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Best Pract Res Clin Gastroenterol. 2010 Dec;24(6):947-59. doi: 10.1016/j.bpg.2010.09.006.

Surgical therapy of gastro-oesophageal reflux disease.

Author information

  • Department of Surgery, Gastrocentrum, Karolinska University Hospital, Huddinge, Stockholm, Sweden. lars.lundell@karolinska.se

Abstract

Surgery should always be looked upon as complementary to medical therapy in the long-term management of patients with chronic GORD. Available medical therapies are effective and adequate for the control of disease manifestations in the great majority of GORD patients. For patients who have a suboptimal disease control under medical therapy and in those who for various reasons want to discuss an alternative to medical long-term therapy, the following message can be transmitted. Anti reflux surgery is a well-documented effective long-term therapeutic alternative to control GORD. The outcome after surgery is dependent on the experience and quality of the surgeon. These operations are safe but mortality can never attain a zero level and the morbidity has to be realised. Anti reflux surgery has to be centralised within each country. With the aim of optimising the outcome of anti reflux surgery, the surgeon has to perform and master a delicate act of balance on the choice between various fundoplication procedures. On one hand we have the total fundoplication with its proved efficacy regarding reflux control but with it associated somewhat more frequent mechanical side-effects. The posterior partial fundoplication has obvious advantages with less postfundoplication complaints without compromising the level of reflux control and can therefore often be recommended. Most studies present very promising results following anterior partial fundoplications. The spectrum of postfundoplication symptoms can be minimised provided that the surgeon fully comprehend the mechanism of action of these procedures and adhere to technical perfectionism. Evaluation and management of failures after anti reflux surgery have to be centralised within each country.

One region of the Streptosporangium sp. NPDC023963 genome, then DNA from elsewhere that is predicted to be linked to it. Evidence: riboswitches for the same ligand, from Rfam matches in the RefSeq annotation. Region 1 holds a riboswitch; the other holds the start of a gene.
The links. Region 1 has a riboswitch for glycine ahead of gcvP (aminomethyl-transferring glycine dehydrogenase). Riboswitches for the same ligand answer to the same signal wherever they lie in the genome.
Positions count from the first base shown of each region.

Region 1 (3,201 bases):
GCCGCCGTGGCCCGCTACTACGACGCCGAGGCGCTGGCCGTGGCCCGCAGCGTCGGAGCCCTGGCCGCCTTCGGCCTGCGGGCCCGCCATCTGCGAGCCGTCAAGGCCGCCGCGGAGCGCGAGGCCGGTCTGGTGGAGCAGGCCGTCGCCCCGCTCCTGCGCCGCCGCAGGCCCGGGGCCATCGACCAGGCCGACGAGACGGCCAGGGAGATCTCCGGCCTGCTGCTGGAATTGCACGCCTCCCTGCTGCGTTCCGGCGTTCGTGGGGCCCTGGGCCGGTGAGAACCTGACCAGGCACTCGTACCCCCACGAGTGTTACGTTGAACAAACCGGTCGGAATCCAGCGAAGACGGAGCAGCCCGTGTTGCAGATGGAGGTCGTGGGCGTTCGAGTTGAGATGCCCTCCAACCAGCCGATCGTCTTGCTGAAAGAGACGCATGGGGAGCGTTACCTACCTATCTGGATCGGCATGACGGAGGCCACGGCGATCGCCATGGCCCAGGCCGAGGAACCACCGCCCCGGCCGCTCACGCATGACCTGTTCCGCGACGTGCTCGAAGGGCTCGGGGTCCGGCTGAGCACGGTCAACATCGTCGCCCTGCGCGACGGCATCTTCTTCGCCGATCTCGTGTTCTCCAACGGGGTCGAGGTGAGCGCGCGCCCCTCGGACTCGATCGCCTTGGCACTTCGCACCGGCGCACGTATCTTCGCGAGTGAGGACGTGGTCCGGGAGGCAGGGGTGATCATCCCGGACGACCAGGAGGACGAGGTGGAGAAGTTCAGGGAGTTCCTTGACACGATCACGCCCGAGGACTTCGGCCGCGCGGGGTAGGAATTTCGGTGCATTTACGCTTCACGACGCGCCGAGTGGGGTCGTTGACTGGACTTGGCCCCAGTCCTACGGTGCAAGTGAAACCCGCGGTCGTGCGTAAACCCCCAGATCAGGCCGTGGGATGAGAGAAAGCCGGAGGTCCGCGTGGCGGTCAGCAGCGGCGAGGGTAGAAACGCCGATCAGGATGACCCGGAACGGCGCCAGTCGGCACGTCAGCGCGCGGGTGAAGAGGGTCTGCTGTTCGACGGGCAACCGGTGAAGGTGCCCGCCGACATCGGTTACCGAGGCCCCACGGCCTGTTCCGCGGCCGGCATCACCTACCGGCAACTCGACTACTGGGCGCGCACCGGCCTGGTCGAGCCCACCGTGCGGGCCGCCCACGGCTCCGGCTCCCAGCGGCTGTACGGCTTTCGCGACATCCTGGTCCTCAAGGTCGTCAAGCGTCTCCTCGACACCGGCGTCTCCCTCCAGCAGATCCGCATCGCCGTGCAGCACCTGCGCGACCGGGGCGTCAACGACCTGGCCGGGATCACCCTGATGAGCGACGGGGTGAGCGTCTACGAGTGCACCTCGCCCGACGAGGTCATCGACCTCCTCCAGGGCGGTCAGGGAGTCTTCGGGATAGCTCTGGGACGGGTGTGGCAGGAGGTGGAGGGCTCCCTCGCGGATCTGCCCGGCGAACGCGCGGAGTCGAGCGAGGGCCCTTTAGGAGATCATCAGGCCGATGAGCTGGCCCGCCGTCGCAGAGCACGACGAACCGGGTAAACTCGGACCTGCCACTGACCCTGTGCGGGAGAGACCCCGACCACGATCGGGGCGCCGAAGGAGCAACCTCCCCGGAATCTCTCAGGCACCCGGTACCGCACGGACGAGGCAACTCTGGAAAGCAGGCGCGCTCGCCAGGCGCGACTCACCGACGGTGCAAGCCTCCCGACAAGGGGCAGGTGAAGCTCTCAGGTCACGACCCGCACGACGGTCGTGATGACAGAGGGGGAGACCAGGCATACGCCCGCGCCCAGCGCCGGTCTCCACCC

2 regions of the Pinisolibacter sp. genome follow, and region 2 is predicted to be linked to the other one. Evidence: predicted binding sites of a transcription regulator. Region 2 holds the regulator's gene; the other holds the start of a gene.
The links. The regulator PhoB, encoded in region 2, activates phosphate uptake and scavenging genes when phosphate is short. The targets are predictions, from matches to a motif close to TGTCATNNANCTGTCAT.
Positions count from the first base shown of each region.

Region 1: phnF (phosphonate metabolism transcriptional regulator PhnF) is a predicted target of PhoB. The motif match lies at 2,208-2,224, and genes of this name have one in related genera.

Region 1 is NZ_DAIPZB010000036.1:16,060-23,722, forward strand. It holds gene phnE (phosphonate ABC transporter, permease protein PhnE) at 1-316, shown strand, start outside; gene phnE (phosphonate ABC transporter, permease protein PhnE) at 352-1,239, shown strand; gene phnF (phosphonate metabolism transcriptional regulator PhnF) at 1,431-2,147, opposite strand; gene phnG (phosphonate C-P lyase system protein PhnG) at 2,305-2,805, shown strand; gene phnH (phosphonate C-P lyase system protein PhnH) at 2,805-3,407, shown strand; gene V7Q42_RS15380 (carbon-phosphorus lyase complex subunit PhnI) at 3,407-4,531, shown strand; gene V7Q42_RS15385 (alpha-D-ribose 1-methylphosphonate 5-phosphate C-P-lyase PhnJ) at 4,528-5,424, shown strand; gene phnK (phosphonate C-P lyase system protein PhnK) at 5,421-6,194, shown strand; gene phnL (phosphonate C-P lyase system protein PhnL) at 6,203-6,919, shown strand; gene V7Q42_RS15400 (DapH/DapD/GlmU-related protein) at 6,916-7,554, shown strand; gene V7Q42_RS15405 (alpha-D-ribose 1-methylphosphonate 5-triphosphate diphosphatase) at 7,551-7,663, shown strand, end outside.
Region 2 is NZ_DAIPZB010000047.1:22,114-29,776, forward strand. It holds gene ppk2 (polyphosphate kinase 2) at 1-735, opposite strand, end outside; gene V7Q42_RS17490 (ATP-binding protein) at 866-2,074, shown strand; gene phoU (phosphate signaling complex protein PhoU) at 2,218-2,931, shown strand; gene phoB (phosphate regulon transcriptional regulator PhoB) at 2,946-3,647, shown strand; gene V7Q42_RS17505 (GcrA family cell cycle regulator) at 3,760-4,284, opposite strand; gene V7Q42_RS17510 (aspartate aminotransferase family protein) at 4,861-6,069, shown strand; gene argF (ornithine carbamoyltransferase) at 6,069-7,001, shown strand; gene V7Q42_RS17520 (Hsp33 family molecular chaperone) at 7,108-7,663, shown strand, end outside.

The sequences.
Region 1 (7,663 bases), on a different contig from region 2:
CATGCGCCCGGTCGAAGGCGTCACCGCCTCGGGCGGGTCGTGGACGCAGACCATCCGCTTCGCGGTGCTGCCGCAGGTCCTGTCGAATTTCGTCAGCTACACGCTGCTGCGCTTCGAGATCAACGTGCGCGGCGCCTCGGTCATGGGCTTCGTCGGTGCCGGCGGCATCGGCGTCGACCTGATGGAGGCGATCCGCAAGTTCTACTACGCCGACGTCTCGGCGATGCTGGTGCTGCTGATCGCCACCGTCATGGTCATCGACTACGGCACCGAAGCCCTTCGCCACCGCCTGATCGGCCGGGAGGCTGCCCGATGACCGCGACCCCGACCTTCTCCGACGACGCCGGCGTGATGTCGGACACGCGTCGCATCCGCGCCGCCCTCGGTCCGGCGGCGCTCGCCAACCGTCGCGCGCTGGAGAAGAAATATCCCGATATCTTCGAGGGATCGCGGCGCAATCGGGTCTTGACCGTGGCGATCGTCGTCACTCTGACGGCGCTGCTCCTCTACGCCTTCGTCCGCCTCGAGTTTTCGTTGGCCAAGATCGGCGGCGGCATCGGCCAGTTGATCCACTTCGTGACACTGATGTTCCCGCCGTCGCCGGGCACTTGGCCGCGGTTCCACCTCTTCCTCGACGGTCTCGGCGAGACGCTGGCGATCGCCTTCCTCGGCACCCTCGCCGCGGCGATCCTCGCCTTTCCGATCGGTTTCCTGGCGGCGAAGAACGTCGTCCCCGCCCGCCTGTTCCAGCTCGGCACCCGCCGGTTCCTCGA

Copyright © 2010. Published by Elsevier Ltd.

PMID:
21126706
[PubMed - indexed for MEDLINE]
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